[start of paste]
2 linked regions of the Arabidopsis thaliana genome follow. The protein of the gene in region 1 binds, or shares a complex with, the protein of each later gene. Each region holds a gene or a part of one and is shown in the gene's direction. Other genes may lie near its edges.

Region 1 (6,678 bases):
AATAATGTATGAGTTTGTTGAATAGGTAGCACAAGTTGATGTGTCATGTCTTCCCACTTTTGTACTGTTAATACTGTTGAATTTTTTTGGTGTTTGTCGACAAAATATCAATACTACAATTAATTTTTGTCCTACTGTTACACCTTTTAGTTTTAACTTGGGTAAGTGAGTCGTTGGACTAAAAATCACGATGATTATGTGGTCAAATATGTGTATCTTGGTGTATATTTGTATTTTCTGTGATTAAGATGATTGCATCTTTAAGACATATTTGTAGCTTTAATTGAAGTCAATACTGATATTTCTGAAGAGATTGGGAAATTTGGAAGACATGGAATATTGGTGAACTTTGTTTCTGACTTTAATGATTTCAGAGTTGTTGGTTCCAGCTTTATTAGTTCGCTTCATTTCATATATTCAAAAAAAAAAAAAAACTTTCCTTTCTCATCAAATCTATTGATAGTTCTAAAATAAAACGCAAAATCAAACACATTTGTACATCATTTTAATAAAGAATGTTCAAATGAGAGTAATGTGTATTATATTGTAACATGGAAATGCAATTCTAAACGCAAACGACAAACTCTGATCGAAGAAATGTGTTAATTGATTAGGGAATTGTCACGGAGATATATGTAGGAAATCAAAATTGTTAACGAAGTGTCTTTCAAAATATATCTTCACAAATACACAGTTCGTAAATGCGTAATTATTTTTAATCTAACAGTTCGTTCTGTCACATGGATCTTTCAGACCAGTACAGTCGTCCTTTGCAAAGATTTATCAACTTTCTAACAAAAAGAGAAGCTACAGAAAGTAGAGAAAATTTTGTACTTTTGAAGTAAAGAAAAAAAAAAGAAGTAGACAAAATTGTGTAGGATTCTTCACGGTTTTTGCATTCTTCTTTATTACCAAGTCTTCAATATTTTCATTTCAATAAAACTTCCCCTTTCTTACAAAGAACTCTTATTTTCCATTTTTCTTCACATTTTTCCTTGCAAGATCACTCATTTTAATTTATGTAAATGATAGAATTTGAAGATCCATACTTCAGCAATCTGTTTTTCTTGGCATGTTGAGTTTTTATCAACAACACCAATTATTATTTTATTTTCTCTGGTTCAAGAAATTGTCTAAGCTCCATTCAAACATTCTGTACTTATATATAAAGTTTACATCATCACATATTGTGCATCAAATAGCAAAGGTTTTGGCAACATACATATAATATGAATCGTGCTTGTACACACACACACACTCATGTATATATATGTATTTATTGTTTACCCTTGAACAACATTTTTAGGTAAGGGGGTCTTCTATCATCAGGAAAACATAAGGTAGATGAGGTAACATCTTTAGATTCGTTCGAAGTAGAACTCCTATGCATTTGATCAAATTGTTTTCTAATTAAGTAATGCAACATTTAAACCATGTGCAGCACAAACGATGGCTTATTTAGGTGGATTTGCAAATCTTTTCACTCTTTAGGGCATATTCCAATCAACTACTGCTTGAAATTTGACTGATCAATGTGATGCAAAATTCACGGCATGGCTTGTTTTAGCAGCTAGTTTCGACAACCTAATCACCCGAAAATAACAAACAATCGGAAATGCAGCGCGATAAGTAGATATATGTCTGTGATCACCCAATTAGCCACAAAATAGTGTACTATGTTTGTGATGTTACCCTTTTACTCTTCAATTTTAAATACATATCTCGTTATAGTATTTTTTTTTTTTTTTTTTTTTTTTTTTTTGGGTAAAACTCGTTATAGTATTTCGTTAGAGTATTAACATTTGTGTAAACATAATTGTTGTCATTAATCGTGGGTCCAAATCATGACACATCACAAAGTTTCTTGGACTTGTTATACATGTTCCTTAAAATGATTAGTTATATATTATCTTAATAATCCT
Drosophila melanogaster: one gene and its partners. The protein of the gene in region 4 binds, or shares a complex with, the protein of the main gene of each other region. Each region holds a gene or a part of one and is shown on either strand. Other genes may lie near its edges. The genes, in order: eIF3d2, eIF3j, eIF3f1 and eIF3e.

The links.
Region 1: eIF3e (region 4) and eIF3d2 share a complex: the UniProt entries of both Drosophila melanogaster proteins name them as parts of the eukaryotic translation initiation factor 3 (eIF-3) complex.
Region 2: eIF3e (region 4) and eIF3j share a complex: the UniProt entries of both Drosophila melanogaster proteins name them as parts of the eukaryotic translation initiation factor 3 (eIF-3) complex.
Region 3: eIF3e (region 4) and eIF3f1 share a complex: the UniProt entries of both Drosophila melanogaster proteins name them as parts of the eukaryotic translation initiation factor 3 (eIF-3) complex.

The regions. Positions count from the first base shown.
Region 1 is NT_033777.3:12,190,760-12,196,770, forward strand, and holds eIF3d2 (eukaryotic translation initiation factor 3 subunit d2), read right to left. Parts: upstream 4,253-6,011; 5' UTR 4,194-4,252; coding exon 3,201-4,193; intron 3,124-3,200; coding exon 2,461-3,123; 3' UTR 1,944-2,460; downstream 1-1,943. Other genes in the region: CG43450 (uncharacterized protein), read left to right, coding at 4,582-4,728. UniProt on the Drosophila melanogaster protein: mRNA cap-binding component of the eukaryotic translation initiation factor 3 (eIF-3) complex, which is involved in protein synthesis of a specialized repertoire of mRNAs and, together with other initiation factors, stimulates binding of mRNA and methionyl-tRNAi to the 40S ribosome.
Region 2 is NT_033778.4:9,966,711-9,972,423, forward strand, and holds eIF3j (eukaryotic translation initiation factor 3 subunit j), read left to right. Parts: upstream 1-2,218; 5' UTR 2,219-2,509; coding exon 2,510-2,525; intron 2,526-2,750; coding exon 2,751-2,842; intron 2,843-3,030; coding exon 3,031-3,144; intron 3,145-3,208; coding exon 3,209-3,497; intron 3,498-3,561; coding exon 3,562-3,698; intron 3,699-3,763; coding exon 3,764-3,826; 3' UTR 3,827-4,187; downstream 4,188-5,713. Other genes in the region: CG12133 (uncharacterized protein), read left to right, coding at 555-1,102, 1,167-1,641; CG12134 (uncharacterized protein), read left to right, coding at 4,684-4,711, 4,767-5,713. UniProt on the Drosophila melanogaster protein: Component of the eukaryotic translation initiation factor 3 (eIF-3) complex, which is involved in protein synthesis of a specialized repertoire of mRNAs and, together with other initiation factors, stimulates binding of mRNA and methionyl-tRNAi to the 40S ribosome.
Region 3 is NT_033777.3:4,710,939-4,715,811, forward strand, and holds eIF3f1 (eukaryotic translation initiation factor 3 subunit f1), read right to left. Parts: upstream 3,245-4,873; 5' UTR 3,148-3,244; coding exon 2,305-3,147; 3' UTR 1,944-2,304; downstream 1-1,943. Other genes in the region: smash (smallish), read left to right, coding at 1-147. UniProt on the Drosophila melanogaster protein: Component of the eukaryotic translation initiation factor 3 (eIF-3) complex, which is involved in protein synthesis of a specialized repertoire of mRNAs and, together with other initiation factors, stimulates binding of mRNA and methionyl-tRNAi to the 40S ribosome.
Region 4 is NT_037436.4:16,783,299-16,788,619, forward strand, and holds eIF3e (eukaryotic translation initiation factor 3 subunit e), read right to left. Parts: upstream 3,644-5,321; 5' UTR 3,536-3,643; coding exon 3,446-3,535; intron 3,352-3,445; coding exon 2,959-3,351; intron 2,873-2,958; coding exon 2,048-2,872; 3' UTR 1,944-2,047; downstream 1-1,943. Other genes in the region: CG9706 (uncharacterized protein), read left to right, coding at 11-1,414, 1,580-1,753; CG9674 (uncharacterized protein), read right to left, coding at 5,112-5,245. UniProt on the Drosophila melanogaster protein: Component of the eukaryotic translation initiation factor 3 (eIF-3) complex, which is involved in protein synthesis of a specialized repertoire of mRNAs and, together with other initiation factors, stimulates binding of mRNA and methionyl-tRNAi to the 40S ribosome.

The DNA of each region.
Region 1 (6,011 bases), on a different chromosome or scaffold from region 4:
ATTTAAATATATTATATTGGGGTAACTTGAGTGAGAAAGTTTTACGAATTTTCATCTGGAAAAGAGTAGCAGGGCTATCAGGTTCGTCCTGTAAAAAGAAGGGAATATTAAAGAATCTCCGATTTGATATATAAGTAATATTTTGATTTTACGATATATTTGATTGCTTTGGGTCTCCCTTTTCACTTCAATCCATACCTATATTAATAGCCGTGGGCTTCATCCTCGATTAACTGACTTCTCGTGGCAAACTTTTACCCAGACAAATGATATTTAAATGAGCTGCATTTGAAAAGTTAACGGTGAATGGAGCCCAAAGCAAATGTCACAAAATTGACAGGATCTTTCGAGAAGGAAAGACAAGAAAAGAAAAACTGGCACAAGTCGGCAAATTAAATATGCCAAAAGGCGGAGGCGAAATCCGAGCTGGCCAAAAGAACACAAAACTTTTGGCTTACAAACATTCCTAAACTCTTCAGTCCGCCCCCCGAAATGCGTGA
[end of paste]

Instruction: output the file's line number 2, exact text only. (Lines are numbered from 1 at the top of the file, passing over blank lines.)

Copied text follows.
Region 1 (6,678 bases):